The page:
This is my first “real” blog post!
At the risk of being boring right out of the gate, I thought I’d use this post to explain why I’m starting a blog.
The first reason I’m starting a blog is because I love blogs and wish that more of them existed.
In fact, I wish all my friends had blogs.
Actually, they don’t have to be blogs. What I like about blogs, and want more of, is the mindset they encourage:
- Original content instead of “sharing”
- Longer writing instead of tweet-sized tidbits
- Writing with your own voice instead of being a cautious robot
Unfortunately, blogs also have the side-effect of being public to world. So you can’t put anything really personal on them, and you have to be careful all the time because you can’t just take things off the internet.
I’m not sure why “public” is still the only decent option for blogs. If it was easy to start a blog, but restrict it so only your Facebook friends could see it, I bet there would be a lot more blogs. Ghost, my favorite blogging platform, has a feature called private blogs, but that’s not quite enough - if someone shares or leaks the password you picked, how would you know?
Social-media-authenticated blogs would be great. Just saying.
I’ve already tried to start a blog several times, and never got off the ground because I’m very self-conscious about writing publicly. So this will be a struggle, but hopefully I’ll get better at it over time.
I think blogs go wrong in two ways, mostly:
Arrogance - when the author starts preaching instead of writing like they were a normal person. Usually happens when the author takes “this worked for me” and turns it into “Having trouble over there? Try doing this!”
Lack of research - when the author makes a recommendation, but doesn’t know what they’re talking about. This is especially frustrating for technical blogs. If you’re comparing X to Y, and you only have experience in X, you’d better at least mention that, right?
So I’ll just avoid those two problems, and I should be fine?
The second reason I’m starting a blog is to become a better writer.
Despite being at least fifty years old, writing is up there with infographics and animated cartoons when it comes to spreading ideas. In fact, it might even be better. I’d like to have ideas worth spreading someday, and animating cartoons takes too long, so it’s time to start practicing my writing.
How to write better?
My two favorite essayists have put together some great advice:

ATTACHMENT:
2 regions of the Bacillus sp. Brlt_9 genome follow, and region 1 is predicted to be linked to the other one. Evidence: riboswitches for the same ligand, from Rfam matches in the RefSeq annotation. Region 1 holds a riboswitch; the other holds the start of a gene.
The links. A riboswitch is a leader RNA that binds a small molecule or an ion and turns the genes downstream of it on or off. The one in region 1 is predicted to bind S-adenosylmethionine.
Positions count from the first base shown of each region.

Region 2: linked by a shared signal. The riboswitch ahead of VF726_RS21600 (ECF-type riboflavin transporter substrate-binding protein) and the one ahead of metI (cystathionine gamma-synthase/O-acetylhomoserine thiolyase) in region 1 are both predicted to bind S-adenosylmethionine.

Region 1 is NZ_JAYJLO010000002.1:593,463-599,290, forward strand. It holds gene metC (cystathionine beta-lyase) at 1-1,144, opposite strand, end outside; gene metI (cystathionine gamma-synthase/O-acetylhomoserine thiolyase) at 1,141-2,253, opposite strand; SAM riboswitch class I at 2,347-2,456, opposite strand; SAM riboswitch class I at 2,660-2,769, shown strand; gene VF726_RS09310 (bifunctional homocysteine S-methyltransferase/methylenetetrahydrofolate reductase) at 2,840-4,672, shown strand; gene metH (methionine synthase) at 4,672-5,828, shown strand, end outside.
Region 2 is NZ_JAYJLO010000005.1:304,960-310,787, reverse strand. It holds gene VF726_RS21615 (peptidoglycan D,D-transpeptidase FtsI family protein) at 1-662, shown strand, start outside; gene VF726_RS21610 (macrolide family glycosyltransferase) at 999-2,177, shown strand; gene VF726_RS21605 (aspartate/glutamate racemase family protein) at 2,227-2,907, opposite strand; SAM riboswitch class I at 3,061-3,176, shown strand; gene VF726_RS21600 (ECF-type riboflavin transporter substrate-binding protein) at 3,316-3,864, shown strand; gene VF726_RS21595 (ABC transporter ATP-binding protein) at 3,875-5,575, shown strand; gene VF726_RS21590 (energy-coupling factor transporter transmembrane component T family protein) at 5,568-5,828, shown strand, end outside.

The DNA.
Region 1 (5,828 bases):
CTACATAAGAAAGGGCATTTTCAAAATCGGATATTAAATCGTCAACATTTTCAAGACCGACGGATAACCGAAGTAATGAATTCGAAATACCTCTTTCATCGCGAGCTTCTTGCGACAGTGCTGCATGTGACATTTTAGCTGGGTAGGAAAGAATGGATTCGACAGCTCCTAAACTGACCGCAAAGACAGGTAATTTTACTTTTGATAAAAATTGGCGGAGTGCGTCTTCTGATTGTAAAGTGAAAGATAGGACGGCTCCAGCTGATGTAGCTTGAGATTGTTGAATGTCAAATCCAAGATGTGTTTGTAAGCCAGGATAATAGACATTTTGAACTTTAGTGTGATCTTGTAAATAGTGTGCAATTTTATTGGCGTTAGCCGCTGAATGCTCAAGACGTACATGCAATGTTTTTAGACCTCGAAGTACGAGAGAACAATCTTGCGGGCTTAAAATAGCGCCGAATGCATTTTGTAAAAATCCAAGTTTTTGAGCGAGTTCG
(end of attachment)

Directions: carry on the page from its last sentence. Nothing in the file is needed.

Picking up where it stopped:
Paul Graham’s Write Like You Talk recommends writing in simple, informal language.
Scott Alexander’s Nonfiction Writing Advice is a little more in-depth, and great for persuasive writing. It’s more useful than the stuff I learned in school, because (1) Scott Alexander is brilliant, and (2) some advice, like how to defend yourself from ad-hominem “counter-arguments”, is especially important when you’re writing in a world containing angry twitter mobs.
After seeing the backlash that Paul Graham got from his essay on economic inequality, I think even he could learn something from Scott Alexander. I liked PG’s argument, but he didn’t try nearly hard enough to anticipate and defuse counterarguments.
The last bit of writing advice I plan to follow is Patrick McKenzie’s Making Your Writing Work Harder For You. Most importantly: good writing should last.
He recommends calling your writing “articles” or “essays”, and not “blog posts”, because (in his words), “blog posts are quickly-depreciating commoditized drek.”
I decided to ignore that advice and call this a blog anyway, but I get it. I’ll avoid real-time commentary on events, and instead focus on writing longer-lasting, thoughtful stuff.
In fact, I even plan to edit my old posts liberally when they go out of date, or if I decide that they’re embarrassing. Hopefully this strategy will also make me less self-conscious about posting in the first place.
Since editing posts after the fact is (debatably) uncool, I’ll make up for it by keeping all the published revisions of my essays in my website’s git history.
Topics for this blog
This is a technical, or at least semi-technical, blog. I’ll write about anything I find interesting in the world of software and startups.
For example, I’d like to write about:
- Projects I’m working on
- Projects I’d like to work on, but probably won’t get to
- Books I read, and what I thought of them
- Companies or software products I like
- Things I’ve learned about engineering or design
I’ll probably start by writing a series about vim. It might only be interesting to a few people, but that’s ok.
I love feedback!
If you liked, or didn’t like, or had any thoughts whatsoever about something I wrote - I’d love to hear it. Even if it’s a chat or one-line email. My email address is email@example.com. Or if you’re on twitter and aren’t a jerk, I’m over there too as @alexzirbel.
Posted on March 3, 2016